• “AWESOME!!! Harold has a great teaching style, and it was great to learn some new shooting and post-processing techniques.”
  • “Excellent!!! Recommend to anyone who wants to take their flower art to the next level.”
  • “Amazing teacher! Patient, knowledgeable, thoughtful and sharing, easy to learn from. Looking forward to many more workshops with Harold! What a total gem… “

Floral Composition © Harold Davis

From Harold’s introductory note to workshop participants:

My belief is that folks learn most when they are hands-on, and having fun. So we will be doing a great deal of flower arrangement and flower photography—and I think along with new ways of seeing, you will learn some techniques, and ways of using your camera, that may not have occurred to you before.

These new approaches are great with flower photography, but also go way beyond floral subject matter, and are really applicable to many kinds of photography.

Besides floral photography, floral arrangement, working on a light box, and various kinds of special lighting effects, we will be exploring high-key HDR, post-production in Photoshop, backgrounds and textures, and LAB color, and much more. As you can see, it will be a very special, busy, and creative weekend!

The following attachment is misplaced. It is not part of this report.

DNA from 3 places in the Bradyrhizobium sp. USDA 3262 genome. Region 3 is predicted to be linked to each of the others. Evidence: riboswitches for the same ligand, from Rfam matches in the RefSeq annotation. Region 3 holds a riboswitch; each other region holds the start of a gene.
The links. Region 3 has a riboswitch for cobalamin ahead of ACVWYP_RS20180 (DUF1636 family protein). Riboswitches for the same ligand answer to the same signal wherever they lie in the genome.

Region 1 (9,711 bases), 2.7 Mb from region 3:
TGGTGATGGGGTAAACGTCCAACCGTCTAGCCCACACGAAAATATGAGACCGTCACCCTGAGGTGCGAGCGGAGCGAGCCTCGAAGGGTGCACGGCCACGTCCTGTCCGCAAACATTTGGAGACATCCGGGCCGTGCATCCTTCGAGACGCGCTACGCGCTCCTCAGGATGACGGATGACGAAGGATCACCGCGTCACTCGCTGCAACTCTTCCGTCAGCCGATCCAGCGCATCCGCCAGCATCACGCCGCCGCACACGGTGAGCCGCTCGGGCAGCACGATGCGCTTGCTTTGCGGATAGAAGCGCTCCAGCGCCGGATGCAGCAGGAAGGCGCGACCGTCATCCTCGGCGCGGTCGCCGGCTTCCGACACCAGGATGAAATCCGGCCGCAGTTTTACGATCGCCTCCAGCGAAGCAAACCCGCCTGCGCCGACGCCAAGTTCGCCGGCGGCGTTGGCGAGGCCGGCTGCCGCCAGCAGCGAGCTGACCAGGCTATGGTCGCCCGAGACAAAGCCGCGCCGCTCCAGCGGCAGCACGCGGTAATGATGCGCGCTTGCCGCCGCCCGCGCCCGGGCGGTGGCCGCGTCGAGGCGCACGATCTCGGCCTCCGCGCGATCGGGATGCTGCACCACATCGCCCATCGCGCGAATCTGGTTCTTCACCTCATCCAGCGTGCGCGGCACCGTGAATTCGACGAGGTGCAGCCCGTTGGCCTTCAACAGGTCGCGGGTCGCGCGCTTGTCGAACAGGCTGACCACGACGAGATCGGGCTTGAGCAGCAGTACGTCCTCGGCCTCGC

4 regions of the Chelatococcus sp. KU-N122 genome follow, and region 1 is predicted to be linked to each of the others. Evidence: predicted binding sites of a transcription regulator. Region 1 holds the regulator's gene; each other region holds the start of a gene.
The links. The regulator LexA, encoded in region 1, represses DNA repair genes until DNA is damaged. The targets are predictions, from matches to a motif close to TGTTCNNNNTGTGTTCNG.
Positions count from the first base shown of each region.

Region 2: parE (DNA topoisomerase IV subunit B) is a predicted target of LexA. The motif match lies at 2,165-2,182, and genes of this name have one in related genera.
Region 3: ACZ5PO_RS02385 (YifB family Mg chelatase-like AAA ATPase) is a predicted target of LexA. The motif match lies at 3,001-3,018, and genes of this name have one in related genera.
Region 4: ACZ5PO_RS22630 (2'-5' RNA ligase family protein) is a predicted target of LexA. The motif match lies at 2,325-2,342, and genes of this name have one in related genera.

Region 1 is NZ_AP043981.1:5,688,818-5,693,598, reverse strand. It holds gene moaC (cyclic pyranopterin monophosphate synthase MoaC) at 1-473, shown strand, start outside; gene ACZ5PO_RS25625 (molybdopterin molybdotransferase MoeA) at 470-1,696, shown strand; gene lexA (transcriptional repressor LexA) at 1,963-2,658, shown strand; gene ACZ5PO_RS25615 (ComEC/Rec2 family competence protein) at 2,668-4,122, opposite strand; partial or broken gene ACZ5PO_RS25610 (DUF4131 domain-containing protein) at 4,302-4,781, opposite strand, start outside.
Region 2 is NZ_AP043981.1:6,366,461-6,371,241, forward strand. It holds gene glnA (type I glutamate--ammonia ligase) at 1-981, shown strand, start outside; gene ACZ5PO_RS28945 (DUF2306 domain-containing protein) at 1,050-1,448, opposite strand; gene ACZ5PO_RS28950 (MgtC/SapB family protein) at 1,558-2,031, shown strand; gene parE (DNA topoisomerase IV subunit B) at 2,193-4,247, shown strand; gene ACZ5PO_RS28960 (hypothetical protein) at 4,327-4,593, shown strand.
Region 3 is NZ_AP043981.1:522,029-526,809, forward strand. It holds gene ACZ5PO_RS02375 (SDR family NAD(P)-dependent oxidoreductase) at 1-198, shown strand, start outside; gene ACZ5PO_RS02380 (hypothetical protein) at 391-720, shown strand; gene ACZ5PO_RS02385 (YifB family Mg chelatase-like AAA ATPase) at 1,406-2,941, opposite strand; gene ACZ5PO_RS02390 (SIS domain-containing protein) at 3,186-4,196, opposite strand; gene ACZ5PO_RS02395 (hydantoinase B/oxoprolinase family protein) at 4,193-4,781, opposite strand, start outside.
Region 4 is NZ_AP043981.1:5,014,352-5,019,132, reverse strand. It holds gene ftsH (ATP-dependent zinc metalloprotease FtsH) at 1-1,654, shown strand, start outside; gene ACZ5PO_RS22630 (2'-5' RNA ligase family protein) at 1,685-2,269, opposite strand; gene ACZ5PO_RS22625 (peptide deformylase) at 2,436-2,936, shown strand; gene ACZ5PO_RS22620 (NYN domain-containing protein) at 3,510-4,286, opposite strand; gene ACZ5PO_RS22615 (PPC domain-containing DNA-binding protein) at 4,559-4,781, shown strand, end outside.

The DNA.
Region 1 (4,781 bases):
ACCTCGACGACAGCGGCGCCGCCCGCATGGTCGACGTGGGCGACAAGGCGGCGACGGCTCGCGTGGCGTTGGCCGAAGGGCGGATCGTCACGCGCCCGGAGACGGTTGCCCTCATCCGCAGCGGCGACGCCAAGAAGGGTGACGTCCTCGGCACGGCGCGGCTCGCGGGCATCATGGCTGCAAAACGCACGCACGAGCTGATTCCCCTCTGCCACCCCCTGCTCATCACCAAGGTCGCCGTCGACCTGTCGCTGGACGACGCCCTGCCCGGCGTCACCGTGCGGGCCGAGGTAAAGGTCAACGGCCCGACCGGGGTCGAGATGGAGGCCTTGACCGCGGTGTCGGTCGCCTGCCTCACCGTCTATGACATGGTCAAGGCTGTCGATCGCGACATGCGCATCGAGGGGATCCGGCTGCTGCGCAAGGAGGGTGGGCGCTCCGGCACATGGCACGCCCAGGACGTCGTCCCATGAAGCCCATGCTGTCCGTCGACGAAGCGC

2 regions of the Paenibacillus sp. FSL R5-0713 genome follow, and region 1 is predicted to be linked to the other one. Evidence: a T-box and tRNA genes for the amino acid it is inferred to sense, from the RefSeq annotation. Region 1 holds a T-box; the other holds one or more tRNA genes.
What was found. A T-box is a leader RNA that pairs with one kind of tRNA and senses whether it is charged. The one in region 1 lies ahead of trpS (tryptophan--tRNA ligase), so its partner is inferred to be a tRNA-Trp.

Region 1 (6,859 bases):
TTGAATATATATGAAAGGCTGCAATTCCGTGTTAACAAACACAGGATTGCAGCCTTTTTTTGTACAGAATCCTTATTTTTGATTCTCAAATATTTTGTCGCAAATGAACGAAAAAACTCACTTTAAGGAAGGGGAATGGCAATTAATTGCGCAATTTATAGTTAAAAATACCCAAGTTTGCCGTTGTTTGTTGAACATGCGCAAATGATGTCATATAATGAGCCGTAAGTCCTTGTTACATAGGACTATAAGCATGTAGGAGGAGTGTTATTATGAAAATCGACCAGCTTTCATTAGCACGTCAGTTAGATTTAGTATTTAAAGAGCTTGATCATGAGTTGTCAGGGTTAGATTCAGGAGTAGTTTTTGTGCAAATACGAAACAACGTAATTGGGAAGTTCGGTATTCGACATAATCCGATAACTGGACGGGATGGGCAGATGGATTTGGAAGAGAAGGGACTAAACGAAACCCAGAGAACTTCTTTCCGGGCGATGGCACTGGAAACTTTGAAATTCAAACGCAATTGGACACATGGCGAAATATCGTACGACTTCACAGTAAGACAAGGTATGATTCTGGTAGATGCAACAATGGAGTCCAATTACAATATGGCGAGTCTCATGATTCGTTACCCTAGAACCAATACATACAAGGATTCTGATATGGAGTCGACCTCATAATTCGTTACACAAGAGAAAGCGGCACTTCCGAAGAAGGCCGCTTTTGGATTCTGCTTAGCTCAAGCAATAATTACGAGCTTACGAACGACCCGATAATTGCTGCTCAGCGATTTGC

Click here for more information about this workshop, here for the Photographing Flowers for Transparency FAQ, and here for Harold’s upcoming event, workshop, and destination photo tour schedule. Don’t hesitate to contact us if you have any questions!

Kiss from a Rose © Harold Davis

Posted in Workshops

Photoshop: Backgrounds and Textures with Harold Davis Now Live!

I am very pleased and excited that my online course Photoshop: Backgrounds and Textures is now live.

Click here to view my course on LinkedIn Learning and here to view my course on Lynda.com. There is a free preview. The full course is behind the paywall, but note that a free trial subscription is available for one month.

The description of my course follows below the image! Please let me know what you think.

Poem of the Road © Harold Davis

Poem of the Road © Harold Davis

Course Description:
Turn the ordinary into the extraordinary. Learn how to transform relatively straightforward photographs into distinctive visual art, using Photoshop backgrounds and textures.

In this course, photographer and digital darkroom expert Harold Davis walks through the technical specifics of adding backgrounds and textures to your Photoshop compositions, and provides the inspiration and resources you need to get fantastic results.